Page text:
Once again, I got out of the truck. They say a tornado sounds like a freight train, but in my years of chasing, I’ve never understood that descriptor. It’s much more like a rushing waterfall, one that makes the ground rumble and your ribcage shake like it would at a very loud rock concert.
Another warning blared through on my phone: it was a reiteration of the previous tornado warning, but now with a very specific marker:
This was a
Particularly Dangerous Situation, a label reserved for tornadoes thought to be violent and when, as the warning states, “complete destruction is possible”. I wasn’t surprised. The thing was a beast, black, gnarly tendrils grazing the ground around the parent vortex.
looked like a nightmare, and for anyone who might have been in its path, it was about to become one, too.
After several minutes of being highly visible and utterly incredible, the bear began receding deeper into its cage, heavy rain wrapping up around the mesocyclone and concealing the monster once and for all. As the tornado disappeared as rapidly as it formed and rain began falling heavier and heavier, my heart was in my throat. Was it still in there? Had it hit anything? Had it hurt anyone?
One thing was certain: I needed to get out of that rain, and fast. Nobody needs a large, particularly dangerous tornado nipping at their heels, especially when they can’t see it. And so, I began driving again, away from the radar-indicated rotation and into clearer air.
Once I was a respectable distance from the mesocyclone, I stopped and got out again, clasping my hands behind my head and looking up. Looking back in the direction from which I came, the brilliantly sculpted beauty of the storm awed me again, and I stood motionless in utter reverence of this behemoth of the North American plains.
I sat awhile and gathered my thoughts. I couldn’t believe that what had just happened had just happened. I didn’t have an enormous amount of time to get it together, though, because it wasn’t long at all before cloud-to-ground lightning strikes began littering the area around my truck.
One came down so insanely close that I physically felt the shockwave rock the truck as the loudest, most instantaneous thunder I’ve ever heard in my life cracked the sky in half above. The rain began again, and a look at radar indicated that this storm either had another tornado on the ground nearby, or it was about to have one. Either way, I needed to move.
I would end up intercepting at least one more tornado on this storm before I ran out of daylight; it was a formidable, dark stovepipe tornado hiding in heavy rain like a lioness stalking her prey in the grass near Levelland, Texas, illuminated only by lightning and waning daylight.
I would have a close call in which I was right in between two points of strong rotation (known as “couplets”) on the radar, and the rain and wind were so blindingly heavy that I was unable to see anything. The heavy rain and rapidly disappearing twilight would ensure that driving away in this situation was unsafe.
I would sit there, visibility outside so dangerously dark and low that it was safer to allow the two radar couplets to wander past my position while praying that no power poles or powerlines came down on me in the meantime, than it was to try and keep driving - even incredibly slowly.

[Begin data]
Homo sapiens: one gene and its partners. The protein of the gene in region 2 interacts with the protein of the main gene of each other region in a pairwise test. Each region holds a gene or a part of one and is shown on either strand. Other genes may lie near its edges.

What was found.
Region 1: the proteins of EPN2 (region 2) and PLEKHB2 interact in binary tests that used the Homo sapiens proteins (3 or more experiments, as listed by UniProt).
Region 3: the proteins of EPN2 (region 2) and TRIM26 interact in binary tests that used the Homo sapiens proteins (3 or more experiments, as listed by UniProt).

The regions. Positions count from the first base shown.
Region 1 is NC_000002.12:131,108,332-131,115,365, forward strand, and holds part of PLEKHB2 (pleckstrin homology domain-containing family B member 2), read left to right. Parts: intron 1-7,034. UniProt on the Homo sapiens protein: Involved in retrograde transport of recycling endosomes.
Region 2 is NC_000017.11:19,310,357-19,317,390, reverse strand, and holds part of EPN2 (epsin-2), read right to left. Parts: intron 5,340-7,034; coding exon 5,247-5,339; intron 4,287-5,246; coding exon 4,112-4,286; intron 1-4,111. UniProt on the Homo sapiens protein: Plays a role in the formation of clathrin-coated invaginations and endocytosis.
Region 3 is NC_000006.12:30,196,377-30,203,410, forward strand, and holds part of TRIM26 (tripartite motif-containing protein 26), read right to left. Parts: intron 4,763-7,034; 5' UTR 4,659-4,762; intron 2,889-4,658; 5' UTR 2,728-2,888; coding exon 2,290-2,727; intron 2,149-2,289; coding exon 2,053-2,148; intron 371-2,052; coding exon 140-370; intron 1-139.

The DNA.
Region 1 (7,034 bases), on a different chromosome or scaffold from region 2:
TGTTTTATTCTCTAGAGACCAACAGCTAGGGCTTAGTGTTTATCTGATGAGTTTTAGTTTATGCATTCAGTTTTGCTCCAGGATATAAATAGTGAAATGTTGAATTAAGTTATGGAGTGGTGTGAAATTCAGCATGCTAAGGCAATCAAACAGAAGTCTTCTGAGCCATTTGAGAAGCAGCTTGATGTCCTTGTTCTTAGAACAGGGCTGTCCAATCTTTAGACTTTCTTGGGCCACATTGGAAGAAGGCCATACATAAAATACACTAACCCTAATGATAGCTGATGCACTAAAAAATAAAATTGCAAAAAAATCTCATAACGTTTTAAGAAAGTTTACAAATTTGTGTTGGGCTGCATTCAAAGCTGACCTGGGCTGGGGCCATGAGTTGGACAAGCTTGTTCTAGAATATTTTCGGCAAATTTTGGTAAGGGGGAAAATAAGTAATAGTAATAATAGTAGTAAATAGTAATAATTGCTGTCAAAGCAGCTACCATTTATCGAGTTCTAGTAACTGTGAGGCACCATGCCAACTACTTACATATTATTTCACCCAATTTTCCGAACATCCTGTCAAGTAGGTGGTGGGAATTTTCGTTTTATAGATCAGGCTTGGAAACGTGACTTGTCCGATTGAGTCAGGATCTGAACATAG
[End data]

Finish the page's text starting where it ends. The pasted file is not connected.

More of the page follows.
But all of that is a tale for another day.
It injured nobody and damaged next to no property (other than a snapped wooden power pole and two oil pump jacks that it tipped over, earning the EF2 rating - those weigh several tons each, by the way, and this tornado tipped them over like sleeping cows). It was just over three-quarters of a mile wide, and on the ground for three miles.
It had developed in an ideal place thanks to multiple atmospheric factors, where it would latch on to an outflow boundary produced by storms further south earlier in the day and “ride” it. It went bonkers while doing so, and I was there to witness it. What should have been a very routine, low-key day ended up being a career day; it’s entirely possible that this one day might have changed everything.
We’ll have to see. For now, I return home from this year’s annual spring storm chasing trip with the ultimate trophy set: an utterly incredible, photogenic monster tornado that hurt nobody, and a decently sized handful of other wonderful storms and storm photos as well, like this beautiful low-precipitation supercell in Waldron, Kansas, on May 13th:
Despite the events of May 4th having shaken my confidence to its core, I now know for sure that this is where I belong.
As insane as it seems for some, this is what I was meant to do. I was born for getting wind-whipped hair, and for every high and every low each season brings. As frustrating as chasing storms can be, when it pays off, it’s the most incredible feeling in the world. One good day absolutely cancels out at least two or three bad days – at least. It is for these days that I continue to drive tens of thousands of miles every year and do what I do.
It is days like these that remind us of what being alive is all about. The days you don’t expect – the days that surprise you in the best of ways. The days that go beautifully, where nobody is hurt, and everything works out perfectly.
In the closing words of my childhood hero, an also-from-Arizona storm chasing pioneer by the name of Warren Faidley:
I can’t wait ‘til spring.